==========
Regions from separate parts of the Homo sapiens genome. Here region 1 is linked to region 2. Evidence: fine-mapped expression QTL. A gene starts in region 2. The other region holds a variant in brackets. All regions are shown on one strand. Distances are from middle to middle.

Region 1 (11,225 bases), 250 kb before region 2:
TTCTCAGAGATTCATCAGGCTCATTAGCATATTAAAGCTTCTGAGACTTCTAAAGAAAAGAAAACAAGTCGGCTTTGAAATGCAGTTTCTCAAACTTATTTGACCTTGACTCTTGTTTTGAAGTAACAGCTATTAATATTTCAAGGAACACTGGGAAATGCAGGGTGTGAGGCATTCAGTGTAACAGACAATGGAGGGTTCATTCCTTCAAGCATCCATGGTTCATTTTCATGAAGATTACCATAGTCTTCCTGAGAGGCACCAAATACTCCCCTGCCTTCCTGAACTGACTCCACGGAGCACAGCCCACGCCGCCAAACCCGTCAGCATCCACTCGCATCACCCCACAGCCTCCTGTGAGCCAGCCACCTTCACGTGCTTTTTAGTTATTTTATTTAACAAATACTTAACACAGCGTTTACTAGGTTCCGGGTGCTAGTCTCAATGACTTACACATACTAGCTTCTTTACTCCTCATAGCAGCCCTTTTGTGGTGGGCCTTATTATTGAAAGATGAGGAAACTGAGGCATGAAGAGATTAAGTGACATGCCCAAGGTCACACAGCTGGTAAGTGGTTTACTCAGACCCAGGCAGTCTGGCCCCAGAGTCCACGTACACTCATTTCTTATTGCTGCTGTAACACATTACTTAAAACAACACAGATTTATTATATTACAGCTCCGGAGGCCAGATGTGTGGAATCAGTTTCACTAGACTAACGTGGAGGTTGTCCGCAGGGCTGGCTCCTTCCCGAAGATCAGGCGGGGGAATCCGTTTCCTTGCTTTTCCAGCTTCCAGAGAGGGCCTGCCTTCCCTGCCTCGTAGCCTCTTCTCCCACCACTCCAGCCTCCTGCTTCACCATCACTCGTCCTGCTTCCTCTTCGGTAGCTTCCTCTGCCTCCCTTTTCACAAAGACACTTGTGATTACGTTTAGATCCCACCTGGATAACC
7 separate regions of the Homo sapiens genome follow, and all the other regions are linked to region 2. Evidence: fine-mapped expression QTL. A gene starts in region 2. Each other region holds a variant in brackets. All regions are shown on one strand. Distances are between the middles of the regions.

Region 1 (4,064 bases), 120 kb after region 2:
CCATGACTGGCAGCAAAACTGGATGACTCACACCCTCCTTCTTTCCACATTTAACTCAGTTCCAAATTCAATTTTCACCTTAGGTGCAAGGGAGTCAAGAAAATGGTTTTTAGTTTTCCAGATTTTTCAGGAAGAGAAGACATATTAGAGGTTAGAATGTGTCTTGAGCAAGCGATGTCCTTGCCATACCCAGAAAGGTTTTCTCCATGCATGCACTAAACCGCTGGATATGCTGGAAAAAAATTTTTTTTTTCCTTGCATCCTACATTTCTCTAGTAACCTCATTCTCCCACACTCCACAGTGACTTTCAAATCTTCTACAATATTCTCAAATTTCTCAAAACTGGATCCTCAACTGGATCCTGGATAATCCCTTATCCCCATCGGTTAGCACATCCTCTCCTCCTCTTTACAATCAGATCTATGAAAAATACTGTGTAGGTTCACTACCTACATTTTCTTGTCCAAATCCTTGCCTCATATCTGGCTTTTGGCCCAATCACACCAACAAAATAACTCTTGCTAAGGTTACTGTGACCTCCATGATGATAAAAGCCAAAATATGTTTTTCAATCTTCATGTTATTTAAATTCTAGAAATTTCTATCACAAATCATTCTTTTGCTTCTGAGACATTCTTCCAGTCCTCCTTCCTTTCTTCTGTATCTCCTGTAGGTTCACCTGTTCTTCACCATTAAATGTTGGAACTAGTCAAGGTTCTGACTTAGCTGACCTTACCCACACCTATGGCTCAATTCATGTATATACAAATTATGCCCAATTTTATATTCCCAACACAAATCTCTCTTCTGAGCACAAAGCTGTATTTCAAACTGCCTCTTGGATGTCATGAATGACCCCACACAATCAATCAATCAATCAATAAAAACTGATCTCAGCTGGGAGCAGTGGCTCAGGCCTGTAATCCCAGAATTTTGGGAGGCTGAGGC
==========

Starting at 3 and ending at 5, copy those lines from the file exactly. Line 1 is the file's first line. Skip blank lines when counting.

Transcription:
TTCTCAGAGATTCATCAGGCTCATTAGCATATTAAAGCTTCTGAGACTTCTAAAGAAAAGAAAACAAGTCGGCTTTGAAATGCAGTTTCTCAAACTTATTTGACCTTGACTCTTGTTTTGAAGTAACAGCTATTAATATTTCAAGGAACACTGGGAAATGCAGGGTGTGAGGCATTCAGTGTAACAGACAATGGAGGGTTCATTCCTTCAAGCATCCATGGTTCATTTTCATGAAGATTACCATAGTCTTCCTGAGAGGCACCAAATACTCCCCTGCCTTCCTGAACTGACTCCACGGAGCACAGCCCACGCCGCCAAACCCGTCAGCATCCACTCGCATCACCCCACAGCCTCCTGTGAGCCAGCCACCTTCACGTGCTTTTTAGTTATTTTATTTAACAAATACTTAACACAGCGTTTACTAGGTTCCGGGTGCTAGTCTCAATGACTTACACATACTAGCTTCTTTACTCCTCATAGCAGCCCTTTTGTGGTGGGCCTTATTATTGAAAGATGAGGAAACTGAGGCATGAAGAGATTAAGTGACATGCCCAAGGTCACACAGCTGGTAAGTGGTTTACTCAGACCCAGGCAGTCTGGCCCCAGAGTCCACGTACACTCATTTCTTATTGCTGCTGTAACACATTACTTAAAACAACACAGATTTATTATATTACAGCTCCGGAGGCCAGATGTGTGGAATCAGTTTCACTAGACTAACGTGGAGGTTGTCCGCAGGGCTGGCTCCTTCCCGAAGATCAGGCGGGGGAATCCGTTTCCTTGCTTTTCCAGCTTCCAGAGAGGGCCTGCCTTCCCTGCCTCGTAGCCTCTTCTCCCACCACTCCAGCCTCCTGCTTCACCATCACTCGTCCTGCTTCCTCTTCGGTAGCTTCCTCTGCCTCCCTTTTCACAAAGACACTTGTGATTACGTTTAGATCCCACCTGGATAACC
7 separate regions of the Homo sapiens genome follow, and all the other regions are linked to region 2. Evidence: fine-mapped expression QTL. A gene starts in region 2. Each other region holds a variant in brackets. All regions are shown on one strand. Distances are between the middles of the regions.

Region 1 (4,064 bases), 120 kb after region 2: